Do you prefer to be dressed in a comfortable and relaxed way or do you usually prefer to dress up and be more pulled together? Are you an extrovert – happy to be the centre of attention in a flowing red dress or are you an introvert or somewhere in between? What kind of activities do you enjoy in your leisure time? These are just a few of the questions you can ask yourself to discover more about what fills you up and makes you feel like yourself. Use this information, when thinking about your home decor. The mood of a home can be a direct reflection of your personality and your typical fashion tastes.

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2. Your existing wardrobe gives hints to your interior design style

Take a look at your wardrobe. What sorts of colours are more prevalent? Are there lots of florals, geometric patterns or perhaps it’s a monochrome palette with solid, clean lines. Preferences in your clothing can provide a lot of information about where your tastes lie and what you might be more predisposed to in your home decor.

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3. Take note of other elements in your wardrobe

Jewellery is another important indicator of style and taste that can be woven into interiors. Do you lean towards silver or are you more of a gold and brass person. These tones can directly translate into finishings in interior design for example light fixtures or door handles. Also not to be overlooked are other accessories such as shoes and handbags. Do you love leather or natural fibres like rattan for your handbags? All of these elements are possibilities for the home- from leather pouffs to rattan and wicker furniture. Fashion broadens your horizon to the multitude of options that exist for the home.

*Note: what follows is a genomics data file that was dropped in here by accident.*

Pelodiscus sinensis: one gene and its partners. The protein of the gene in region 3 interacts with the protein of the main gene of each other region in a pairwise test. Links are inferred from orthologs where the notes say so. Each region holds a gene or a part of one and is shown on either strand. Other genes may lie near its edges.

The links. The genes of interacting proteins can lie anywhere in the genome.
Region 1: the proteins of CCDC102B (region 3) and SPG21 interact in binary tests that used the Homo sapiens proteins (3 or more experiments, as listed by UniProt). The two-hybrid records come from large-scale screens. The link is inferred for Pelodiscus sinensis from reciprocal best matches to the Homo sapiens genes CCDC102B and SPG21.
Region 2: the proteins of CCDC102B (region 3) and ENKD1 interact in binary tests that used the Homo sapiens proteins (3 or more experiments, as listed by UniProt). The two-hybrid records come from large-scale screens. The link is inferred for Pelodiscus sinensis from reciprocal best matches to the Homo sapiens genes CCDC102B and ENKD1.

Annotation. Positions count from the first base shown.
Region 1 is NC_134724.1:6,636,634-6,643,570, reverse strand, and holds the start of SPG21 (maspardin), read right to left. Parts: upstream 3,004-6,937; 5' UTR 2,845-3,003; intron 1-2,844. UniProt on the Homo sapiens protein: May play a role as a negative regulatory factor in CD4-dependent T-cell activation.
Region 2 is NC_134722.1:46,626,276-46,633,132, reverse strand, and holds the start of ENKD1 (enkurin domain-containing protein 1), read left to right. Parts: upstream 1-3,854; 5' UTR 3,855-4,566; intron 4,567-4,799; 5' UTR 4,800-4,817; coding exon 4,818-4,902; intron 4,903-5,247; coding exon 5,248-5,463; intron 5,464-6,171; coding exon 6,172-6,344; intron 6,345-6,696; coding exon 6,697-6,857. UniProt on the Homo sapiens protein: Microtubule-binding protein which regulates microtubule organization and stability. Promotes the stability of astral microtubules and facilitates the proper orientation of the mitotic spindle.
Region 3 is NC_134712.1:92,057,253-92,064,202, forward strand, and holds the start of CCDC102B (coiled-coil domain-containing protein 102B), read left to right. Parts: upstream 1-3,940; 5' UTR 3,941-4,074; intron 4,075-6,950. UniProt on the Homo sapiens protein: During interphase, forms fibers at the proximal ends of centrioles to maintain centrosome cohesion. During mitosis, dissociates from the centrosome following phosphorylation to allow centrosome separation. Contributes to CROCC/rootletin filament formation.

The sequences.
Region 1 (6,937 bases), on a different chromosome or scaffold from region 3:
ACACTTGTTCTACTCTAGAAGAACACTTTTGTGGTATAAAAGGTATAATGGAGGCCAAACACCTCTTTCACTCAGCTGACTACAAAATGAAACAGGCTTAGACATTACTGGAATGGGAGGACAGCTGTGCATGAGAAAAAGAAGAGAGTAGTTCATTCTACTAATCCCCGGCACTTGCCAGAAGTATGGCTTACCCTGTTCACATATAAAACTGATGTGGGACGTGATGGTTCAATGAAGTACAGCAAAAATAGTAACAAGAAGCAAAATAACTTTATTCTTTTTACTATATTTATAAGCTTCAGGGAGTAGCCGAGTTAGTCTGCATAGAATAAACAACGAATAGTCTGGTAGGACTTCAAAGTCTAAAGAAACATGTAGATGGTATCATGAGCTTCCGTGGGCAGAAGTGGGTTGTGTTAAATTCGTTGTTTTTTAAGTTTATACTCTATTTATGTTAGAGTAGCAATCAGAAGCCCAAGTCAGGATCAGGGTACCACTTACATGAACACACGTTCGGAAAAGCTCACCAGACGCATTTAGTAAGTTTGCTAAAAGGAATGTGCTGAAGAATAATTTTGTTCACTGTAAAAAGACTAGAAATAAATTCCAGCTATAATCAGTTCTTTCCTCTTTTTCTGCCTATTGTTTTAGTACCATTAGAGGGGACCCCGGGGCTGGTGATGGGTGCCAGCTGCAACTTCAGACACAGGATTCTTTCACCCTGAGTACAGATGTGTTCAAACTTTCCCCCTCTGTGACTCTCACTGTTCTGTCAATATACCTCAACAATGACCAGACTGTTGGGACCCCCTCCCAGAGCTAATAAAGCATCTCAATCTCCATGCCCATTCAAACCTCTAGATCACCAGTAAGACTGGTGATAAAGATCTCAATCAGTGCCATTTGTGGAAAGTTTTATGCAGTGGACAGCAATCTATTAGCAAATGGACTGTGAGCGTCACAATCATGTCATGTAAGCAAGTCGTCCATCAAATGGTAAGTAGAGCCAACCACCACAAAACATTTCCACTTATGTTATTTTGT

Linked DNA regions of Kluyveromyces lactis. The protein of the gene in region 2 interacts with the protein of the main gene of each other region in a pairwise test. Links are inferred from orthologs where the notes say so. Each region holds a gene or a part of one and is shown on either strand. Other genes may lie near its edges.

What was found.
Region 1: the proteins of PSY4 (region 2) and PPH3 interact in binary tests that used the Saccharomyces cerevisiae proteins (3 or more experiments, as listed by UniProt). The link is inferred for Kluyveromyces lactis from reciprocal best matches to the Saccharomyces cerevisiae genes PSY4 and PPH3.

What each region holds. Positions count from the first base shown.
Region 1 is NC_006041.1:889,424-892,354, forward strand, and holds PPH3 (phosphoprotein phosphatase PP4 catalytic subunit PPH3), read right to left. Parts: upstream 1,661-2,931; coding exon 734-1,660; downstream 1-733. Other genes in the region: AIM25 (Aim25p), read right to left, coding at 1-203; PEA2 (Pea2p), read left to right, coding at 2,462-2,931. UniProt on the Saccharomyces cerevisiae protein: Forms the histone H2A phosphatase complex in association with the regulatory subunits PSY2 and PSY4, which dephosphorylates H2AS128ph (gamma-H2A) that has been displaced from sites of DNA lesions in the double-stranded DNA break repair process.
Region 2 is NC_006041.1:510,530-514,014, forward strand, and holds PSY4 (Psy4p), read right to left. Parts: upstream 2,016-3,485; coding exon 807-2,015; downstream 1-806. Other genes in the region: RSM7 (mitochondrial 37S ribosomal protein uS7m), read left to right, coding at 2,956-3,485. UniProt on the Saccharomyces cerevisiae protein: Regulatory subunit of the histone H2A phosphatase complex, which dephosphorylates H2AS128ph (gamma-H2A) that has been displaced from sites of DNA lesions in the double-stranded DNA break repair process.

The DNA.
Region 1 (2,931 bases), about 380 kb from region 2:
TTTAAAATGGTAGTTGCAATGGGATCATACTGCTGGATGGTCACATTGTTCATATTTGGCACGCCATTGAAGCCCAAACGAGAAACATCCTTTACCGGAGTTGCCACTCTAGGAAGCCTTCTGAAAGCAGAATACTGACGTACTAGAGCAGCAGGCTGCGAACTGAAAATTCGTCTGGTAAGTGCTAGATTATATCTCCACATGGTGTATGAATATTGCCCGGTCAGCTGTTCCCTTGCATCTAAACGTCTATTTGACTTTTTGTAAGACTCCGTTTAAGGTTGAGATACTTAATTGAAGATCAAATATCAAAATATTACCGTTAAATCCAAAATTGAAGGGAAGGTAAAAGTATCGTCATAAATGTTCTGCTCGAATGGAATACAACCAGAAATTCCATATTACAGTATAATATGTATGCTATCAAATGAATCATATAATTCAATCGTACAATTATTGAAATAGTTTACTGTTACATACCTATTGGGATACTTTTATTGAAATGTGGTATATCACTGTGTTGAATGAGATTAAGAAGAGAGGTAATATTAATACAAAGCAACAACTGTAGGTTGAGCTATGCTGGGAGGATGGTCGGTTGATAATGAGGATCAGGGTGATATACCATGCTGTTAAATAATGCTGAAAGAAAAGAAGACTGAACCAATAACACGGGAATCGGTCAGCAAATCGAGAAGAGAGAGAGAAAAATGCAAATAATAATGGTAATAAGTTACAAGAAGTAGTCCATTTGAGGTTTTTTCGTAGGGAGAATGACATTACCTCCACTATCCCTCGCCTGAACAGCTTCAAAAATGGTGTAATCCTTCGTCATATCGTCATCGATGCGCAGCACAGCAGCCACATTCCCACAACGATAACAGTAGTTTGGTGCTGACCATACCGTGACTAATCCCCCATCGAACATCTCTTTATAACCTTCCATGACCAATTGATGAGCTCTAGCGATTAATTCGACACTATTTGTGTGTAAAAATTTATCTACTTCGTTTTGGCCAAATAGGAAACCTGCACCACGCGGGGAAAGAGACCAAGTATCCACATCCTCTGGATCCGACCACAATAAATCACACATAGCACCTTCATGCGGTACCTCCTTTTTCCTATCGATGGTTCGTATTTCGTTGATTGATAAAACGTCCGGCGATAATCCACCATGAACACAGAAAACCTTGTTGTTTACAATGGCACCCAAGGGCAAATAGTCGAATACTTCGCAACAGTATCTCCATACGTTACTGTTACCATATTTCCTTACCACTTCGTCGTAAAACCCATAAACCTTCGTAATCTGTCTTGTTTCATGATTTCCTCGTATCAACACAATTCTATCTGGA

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With these tips in mind, explore your style and feel free to draw from fashion and interior design styles interchangeably- this is one of the best parts of working with the two design forms. If you love the colour orange but just can’t bring yourself to wear it.. add orange as a pillow, a throw or an accent wall in your home. Or if you love a bold geometric print, but don’t want to commit to it in your home for the long term.. you can add this print into your wardrobe! The great thing about fashion is that it allows you to indulge in bold tastes in a temporary and transient way that sits very well with changes in your mood and tastes.

As a final note, sometimes a firm fashion style can spark a desire to explore its opposite. Your fashion style might be very clean and minimalistic but you feel drawn to bold colours and lush textures for the home. This is ok too. Go with it! Your home is a very personal and private space. Fashion has always been about encouraging experimentation and going with what feels good.  The same is true for interiors. Have fun and create the perfect space for you!

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A History of Linen

By June 28, 2019 FASHION, INSPIRATION
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How one of the oldest fabrics in the world became the must-have fabric of summer